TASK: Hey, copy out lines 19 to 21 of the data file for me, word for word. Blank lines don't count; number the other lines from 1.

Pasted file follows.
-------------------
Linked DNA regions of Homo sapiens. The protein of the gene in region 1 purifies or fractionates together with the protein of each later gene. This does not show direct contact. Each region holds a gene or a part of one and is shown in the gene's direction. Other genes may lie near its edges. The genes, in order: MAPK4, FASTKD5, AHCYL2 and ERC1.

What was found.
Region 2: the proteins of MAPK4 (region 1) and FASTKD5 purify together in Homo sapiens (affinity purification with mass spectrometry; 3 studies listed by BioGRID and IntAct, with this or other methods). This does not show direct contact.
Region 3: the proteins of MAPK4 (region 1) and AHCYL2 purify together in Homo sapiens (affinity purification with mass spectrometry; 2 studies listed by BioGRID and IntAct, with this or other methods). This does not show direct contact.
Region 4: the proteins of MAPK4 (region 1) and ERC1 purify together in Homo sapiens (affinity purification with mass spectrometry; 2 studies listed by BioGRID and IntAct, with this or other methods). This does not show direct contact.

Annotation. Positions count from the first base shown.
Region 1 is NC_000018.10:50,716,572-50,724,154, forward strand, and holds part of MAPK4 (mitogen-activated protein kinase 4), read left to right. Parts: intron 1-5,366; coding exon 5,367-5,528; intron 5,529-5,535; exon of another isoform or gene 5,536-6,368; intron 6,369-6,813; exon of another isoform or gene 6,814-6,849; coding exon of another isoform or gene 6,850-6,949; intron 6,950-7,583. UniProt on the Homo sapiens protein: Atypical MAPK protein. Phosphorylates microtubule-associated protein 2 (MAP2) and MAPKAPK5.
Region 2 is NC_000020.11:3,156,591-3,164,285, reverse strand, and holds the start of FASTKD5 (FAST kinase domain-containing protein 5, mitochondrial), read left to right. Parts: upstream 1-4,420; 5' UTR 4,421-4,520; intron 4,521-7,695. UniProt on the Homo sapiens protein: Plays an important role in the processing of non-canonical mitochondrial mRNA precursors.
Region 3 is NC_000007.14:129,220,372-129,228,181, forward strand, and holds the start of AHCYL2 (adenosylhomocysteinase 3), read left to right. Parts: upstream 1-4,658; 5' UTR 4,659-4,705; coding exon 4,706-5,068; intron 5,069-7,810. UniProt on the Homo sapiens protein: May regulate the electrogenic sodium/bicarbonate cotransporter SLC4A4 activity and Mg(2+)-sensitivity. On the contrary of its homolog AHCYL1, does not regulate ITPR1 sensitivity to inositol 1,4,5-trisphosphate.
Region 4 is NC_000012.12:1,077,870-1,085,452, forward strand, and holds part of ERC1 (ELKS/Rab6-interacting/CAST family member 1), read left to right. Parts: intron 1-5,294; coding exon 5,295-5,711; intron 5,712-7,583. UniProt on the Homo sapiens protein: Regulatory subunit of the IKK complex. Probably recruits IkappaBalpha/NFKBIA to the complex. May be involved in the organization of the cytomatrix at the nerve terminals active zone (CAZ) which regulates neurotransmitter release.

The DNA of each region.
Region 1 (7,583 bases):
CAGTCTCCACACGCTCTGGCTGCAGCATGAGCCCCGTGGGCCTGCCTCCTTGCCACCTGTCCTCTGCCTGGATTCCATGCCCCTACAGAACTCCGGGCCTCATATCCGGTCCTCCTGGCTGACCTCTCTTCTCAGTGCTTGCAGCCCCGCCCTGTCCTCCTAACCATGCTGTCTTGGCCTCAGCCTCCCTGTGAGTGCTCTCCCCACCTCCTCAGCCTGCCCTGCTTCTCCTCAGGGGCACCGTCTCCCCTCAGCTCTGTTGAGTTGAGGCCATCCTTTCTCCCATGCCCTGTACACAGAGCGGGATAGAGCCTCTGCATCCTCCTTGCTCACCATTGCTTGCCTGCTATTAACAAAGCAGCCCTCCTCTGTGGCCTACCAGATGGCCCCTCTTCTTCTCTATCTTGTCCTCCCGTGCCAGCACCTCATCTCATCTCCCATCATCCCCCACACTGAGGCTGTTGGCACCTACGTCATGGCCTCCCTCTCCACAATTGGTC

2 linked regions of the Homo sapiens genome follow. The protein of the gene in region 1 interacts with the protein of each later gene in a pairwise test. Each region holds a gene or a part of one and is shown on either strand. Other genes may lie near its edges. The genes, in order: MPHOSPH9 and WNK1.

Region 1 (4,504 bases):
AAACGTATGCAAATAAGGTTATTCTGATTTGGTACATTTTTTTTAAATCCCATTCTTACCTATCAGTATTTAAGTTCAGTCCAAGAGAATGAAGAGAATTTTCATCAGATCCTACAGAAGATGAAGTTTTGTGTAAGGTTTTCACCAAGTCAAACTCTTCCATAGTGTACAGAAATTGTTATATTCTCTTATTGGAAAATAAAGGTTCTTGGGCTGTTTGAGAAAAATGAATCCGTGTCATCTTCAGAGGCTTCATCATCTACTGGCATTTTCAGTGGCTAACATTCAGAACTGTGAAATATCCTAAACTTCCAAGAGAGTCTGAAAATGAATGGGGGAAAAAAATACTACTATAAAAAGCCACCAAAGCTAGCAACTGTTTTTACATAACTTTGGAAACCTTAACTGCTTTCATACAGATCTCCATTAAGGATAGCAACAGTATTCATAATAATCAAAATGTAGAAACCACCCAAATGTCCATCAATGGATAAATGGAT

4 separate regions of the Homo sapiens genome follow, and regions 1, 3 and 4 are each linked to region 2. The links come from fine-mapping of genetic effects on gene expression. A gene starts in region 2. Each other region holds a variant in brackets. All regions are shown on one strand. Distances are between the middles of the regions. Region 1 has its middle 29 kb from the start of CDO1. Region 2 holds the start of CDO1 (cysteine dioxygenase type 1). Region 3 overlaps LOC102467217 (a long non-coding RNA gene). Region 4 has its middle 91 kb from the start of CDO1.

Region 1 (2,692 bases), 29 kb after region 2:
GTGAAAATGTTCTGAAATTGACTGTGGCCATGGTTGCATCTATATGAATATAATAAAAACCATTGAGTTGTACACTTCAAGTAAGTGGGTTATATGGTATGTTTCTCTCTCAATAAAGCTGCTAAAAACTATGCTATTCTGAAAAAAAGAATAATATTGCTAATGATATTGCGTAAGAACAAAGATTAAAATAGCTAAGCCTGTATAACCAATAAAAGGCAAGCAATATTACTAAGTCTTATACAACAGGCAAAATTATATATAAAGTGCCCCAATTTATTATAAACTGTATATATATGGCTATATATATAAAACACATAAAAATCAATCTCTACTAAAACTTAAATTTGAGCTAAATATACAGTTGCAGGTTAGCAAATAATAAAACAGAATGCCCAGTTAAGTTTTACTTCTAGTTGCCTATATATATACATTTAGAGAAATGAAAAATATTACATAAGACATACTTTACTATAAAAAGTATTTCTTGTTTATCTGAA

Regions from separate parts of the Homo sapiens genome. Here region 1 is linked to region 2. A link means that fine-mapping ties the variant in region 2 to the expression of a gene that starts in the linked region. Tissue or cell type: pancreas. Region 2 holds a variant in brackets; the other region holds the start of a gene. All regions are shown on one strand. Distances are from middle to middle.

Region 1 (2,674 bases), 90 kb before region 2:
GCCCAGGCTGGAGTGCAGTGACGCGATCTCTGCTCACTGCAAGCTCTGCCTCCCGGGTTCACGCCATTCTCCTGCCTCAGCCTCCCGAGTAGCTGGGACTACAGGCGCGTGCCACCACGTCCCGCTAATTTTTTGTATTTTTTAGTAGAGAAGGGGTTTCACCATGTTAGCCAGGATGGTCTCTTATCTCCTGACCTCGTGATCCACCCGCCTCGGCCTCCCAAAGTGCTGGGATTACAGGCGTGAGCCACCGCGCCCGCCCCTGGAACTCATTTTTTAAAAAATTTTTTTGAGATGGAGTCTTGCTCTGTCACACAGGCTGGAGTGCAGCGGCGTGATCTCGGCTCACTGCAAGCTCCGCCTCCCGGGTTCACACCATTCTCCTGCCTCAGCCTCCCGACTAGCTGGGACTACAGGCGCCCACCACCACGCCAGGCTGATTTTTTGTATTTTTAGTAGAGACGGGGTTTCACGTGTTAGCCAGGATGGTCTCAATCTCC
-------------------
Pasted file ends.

GTGAAAATGTTCTGAAATTGACTGTGGCCATGGTTGCATCTATATGAATATAATAAAAACCATTGAGTTGTACACTTCAAGTAAGTGGGTTATATGGTATGTTTCTCTCTCAATAAAGCTGCTAAAAACTATGCTATTCTGAAAAAAAGAATAATATTGCTAATGATATTGCGTAAGAACAAAGATTAAAATAGCTAAGCCTGTATAACCAATAAAAGGCAAGCAATATTACTAAGTCTTATACAACAGGCAAAATTATATATAAAGTGCCCCAATTTATTATAAACTGTATATATATGGCTATATATATAAAACACATAAAAATCAATCTCTACTAAAACTTAAATTTGAGCTAAATATACAGTTGCAGGTTAGCAAATAATAAAACAGAATGCCCAGTTAAGTTTTACTTCTAGTTGCCTATATATATACATTTAGAGAAATGAAAAATATTACATAAGACATACTTTACTATAAAAAGTATTTCTTGTTTATCTGAA

Regions from separate parts of the Homo sapiens genome. Here region 1 is linked to region 2. A link means that fine-mapping ties the variant in region 2 to the expression of a gene that starts in the linked region. Tissue or cell type: pancreas. Region 2 holds a variant in brackets; the other region holds the start of a gene. All regions are shown on one strand. Distances are from middle to middle.

Region 1 (2,674 bases), 90 kb before region 2: